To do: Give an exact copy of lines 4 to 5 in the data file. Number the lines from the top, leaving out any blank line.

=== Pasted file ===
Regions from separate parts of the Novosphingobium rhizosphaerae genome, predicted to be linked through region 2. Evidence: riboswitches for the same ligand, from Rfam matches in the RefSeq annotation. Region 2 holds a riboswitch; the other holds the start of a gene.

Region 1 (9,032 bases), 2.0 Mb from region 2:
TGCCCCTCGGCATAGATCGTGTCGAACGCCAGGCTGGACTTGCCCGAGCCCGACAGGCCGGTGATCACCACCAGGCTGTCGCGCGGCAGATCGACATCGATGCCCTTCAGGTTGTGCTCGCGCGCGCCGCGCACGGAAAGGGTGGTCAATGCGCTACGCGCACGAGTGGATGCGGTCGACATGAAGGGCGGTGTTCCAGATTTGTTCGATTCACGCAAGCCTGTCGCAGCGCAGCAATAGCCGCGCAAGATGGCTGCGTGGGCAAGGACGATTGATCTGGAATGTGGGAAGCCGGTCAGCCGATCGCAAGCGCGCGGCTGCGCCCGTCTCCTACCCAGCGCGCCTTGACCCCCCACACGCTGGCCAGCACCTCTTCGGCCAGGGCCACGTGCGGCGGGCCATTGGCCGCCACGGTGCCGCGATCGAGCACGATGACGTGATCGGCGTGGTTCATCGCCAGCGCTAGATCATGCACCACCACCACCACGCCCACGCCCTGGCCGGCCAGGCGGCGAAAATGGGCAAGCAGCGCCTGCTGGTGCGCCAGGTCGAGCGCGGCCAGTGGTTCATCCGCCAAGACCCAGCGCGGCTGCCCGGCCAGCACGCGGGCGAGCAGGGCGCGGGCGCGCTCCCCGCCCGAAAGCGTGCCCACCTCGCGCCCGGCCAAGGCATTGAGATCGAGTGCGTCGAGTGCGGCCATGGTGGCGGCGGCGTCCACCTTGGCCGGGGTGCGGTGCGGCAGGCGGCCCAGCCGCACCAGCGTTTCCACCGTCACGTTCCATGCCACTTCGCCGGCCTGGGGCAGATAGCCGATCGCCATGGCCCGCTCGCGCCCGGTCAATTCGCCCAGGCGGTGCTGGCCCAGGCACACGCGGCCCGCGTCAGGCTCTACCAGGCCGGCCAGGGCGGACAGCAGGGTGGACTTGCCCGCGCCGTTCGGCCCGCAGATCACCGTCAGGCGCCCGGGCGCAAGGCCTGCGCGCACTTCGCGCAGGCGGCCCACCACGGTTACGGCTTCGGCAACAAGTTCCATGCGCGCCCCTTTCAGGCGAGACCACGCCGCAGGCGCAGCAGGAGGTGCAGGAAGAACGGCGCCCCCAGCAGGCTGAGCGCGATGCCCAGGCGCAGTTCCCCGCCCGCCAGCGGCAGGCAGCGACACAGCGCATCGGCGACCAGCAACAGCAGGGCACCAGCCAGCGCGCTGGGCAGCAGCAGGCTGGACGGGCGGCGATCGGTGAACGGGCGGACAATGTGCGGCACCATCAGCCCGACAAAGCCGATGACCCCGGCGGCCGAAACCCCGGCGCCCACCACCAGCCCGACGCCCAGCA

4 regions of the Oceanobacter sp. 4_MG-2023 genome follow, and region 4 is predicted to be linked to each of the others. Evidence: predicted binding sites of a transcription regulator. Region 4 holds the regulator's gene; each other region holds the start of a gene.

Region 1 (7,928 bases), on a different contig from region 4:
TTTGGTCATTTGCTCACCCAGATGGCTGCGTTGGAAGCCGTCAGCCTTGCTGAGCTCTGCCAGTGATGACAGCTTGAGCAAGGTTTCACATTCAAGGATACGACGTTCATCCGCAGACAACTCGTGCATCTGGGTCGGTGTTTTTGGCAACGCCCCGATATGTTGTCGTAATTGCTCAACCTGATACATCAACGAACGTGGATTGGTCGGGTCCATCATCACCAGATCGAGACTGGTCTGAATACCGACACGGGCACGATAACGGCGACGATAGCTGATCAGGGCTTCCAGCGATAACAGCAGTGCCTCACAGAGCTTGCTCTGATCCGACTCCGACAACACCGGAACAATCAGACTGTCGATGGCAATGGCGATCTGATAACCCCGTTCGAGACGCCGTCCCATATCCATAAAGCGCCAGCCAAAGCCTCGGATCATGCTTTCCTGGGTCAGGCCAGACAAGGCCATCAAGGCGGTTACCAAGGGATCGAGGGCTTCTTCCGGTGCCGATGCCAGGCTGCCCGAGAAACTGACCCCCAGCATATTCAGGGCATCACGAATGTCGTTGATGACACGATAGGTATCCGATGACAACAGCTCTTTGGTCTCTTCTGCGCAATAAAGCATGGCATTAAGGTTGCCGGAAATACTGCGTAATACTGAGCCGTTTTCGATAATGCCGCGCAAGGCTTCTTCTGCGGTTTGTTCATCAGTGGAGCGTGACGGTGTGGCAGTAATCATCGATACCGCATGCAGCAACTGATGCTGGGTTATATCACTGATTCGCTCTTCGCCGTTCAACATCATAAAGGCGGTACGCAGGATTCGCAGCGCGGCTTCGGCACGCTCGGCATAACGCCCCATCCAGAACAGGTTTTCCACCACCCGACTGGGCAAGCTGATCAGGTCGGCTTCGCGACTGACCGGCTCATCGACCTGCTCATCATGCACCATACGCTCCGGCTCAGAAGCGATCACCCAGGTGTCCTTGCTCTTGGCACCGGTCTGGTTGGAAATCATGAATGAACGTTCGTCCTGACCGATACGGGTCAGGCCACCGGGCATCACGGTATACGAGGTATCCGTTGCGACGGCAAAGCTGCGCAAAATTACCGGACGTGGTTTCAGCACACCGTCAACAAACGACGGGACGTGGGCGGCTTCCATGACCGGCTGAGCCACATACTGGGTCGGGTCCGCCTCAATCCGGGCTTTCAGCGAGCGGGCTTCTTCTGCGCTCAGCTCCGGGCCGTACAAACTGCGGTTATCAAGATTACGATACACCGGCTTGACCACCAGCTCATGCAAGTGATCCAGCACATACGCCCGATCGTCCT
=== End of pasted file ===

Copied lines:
4 regions of the Oceanobacter sp. 4_MG-2023 genome follow, and region 4 is predicted to be linked to each of the others. Evidence: predicted binding sites of a transcription regulator. Region 4 holds the regulator's gene; each other region holds the start of a gene.

Region 1 (7,928 bases), on a different contig from region 4: